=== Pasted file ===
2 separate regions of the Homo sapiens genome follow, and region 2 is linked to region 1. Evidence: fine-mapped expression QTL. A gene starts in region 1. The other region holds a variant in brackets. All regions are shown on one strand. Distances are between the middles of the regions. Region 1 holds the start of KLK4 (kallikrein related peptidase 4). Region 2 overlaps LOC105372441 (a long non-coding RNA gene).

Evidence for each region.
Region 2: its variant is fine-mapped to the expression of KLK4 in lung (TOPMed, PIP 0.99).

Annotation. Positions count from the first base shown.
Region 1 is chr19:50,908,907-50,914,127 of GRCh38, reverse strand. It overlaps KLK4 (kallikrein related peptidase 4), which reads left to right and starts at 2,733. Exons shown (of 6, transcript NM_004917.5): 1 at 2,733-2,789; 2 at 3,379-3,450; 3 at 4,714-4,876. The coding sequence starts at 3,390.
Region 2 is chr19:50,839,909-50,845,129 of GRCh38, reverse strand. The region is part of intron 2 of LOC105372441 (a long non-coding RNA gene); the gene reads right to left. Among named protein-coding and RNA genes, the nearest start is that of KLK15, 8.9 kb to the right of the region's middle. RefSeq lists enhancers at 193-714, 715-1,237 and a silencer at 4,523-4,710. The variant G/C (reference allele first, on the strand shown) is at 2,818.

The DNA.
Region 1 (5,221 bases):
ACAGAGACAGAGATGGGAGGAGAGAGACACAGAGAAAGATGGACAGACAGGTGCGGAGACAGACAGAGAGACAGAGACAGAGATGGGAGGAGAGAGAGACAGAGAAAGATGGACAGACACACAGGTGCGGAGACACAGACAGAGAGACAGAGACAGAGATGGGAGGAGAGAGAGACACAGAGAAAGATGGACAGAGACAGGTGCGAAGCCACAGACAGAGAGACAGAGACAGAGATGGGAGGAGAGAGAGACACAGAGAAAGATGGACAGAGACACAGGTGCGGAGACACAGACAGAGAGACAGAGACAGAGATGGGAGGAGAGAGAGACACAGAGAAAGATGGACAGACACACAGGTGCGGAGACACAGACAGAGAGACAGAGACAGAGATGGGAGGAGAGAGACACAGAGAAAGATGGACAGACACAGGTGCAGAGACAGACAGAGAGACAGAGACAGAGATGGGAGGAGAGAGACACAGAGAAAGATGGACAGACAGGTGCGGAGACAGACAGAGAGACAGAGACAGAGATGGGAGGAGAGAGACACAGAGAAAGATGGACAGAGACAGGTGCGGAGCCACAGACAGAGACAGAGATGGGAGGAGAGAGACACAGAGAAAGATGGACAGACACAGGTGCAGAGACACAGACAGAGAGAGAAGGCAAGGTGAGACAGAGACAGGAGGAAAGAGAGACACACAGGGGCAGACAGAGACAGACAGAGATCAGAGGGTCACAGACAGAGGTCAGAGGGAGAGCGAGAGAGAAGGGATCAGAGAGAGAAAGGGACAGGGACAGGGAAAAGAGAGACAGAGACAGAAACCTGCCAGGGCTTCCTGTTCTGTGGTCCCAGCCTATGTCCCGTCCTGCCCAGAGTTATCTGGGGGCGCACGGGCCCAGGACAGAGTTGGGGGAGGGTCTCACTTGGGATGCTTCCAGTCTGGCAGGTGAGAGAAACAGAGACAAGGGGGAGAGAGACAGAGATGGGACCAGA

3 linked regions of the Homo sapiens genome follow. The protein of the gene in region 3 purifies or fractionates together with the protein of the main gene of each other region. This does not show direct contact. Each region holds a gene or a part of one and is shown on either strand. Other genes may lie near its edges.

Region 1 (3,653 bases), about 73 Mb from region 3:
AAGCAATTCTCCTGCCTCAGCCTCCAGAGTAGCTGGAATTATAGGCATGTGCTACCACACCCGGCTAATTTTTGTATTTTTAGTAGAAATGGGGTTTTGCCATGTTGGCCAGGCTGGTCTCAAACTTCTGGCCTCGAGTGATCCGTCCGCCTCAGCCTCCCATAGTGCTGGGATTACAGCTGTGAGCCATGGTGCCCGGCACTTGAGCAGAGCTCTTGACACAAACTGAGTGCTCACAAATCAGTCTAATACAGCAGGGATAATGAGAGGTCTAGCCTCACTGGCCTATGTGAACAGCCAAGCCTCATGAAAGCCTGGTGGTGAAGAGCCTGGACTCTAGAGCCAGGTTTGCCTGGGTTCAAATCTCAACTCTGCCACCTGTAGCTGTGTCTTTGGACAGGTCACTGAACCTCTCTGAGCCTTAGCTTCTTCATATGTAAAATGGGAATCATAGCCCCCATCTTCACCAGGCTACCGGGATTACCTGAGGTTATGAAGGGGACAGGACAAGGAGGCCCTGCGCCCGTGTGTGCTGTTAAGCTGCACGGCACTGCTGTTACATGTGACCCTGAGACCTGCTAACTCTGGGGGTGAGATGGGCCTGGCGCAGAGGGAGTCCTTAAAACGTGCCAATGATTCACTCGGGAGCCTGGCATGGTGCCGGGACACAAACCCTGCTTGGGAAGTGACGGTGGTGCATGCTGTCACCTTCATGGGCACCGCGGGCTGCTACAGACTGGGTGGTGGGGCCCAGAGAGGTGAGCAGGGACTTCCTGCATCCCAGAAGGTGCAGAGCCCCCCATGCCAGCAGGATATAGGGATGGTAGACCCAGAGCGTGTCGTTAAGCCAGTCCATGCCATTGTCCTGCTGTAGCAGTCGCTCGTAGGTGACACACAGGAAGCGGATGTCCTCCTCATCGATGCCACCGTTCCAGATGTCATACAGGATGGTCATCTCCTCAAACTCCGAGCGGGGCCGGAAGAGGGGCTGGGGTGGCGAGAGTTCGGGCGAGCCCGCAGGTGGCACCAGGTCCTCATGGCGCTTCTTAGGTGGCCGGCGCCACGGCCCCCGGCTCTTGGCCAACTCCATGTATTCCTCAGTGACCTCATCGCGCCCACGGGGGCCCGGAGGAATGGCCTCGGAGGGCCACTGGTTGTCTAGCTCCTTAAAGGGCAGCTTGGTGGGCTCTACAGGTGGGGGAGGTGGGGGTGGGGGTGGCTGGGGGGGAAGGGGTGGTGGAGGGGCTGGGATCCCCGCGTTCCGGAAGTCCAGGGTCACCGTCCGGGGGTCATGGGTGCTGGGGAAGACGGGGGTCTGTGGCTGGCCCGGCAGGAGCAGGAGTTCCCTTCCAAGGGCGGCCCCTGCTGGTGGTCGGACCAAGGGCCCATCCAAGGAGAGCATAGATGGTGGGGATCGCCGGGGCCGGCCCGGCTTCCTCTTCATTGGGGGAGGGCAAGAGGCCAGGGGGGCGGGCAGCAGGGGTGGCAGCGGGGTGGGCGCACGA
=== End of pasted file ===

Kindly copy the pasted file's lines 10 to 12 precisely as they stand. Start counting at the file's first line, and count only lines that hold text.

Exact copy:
3 linked regions of the Homo sapiens genome follow. The protein of the gene in region 3 purifies or fractionates together with the protein of the main gene of each other region. This does not show direct contact. Each region holds a gene or a part of one and is shown on either strand. Other genes may lie near its edges.

Region 1 (3,653 bases), about 73 Mb from region 3:
AAGCAATTCTCCTGCCTCAGCCTCCAGAGTAGCTGGAATTATAGGCATGTGCTACCACACCCGGCTAATTTTTGTATTTTTAGTAGAAATGGGGTTTTGCCATGTTGGCCAGGCTGGTCTCAAACTTCTGGCCTCGAGTGATCCGTCCGCCTCAGCCTCCCATAGTGCTGGGATTACAGCTGTGAGCCATGGTGCCCGGCACTTGAGCAGAGCTCTTGACACAAACTGAGTGCTCACAAATCAGTCTAATACAGCAGGGATAATGAGAGGTCTAGCCTCACTGGCCTATGTGAACAGCCAAGCCTCATGAAAGCCTGGTGGTGAAGAGCCTGGACTCTAGAGCCAGGTTTGCCTGGGTTCAAATCTCAACTCTGCCACCTGTAGCTGTGTCTTTGGACAGGTCACTGAACCTCTCTGAGCCTTAGCTTCTTCATATGTAAAATGGGAATCATAGCCCCCATCTTCACCAGGCTACCGGGATTACCTGAGGTTATGAAGGGGACAGGACAAGGAGGCCCTGCGCCCGTGTGTGCTGTTAAGCTGCACGGCACTGCTGTTACATGTGACCCTGAGACCTGCTAACTCTGGGGGTGAGATGGGCCTGGCGCAGAGGGAGTCCTTAAAACGTGCCAATGATTCACTCGGGAGCCTGGCATGGTGCCGGGACACAAACCCTGCTTGGGAAGTGACGGTGGTGCATGCTGTCACCTTCATGGGCACCGCGGGCTGCTACAGACTGGGTGGTGGGGCCCAGAGAGGTGAGCAGGGACTTCCTGCATCCCAGAAGGTGCAGAGCCCCCCATGCCAGCAGGATATAGGGATGGTAGACCCAGAGCGTGTCGTTAAGCCAGTCCATGCCATTGTCCTGCTGTAGCAGTCGCTCGTAGGTGACACACAGGAAGCGGATGTCCTCCTCATCGATGCCACCGTTCCAGATGTCATACAGGATGGTCATCTCCTCAAACTCCGAGCGGGGCCGGAAGAGGGGCTGGGGTGGCGAGAGTTCGGGCGAGCCCGCAGGTGGCACCAGGTCCTCATGGCGCTTCTTAGGTGGCCGGCGCCACGGCCCCCGGCTCTTGGCCAACTCCATGTATTCCTCAGTGACCTCATCGCGCCCACGGGGGCCCGGAGGAATGGCCTCGGAGGGCCACTGGTTGTCTAGCTCCTTAAAGGGCAGCTTGGTGGGCTCTACAGGTGGGGGAGGTGGGGGTGGGGGTGGCTGGGGGGGAAGGGGTGGTGGAGGGGCTGGGATCCCCGCGTTCCGGAAGTCCAGGGTCACCGTCCGGGGGTCATGGGTGCTGGGGAAGACGGGGGTCTGTGGCTGGCCCGGCAGGAGCAGGAGTTCCCTTCCAAGGGCGGCCCCTGCTGGTGGTCGGACCAAGGGCCCATCCAAGGAGAGCATAGATGGTGGGGATCGCCGGGGCCGGCCCGGCTTCCTCTTCATTGGGGGAGGGCAAGAGGCCAGGGGGGCGGGCAGCAGGGGTGGCAGCGGGGTGGGCGCACGA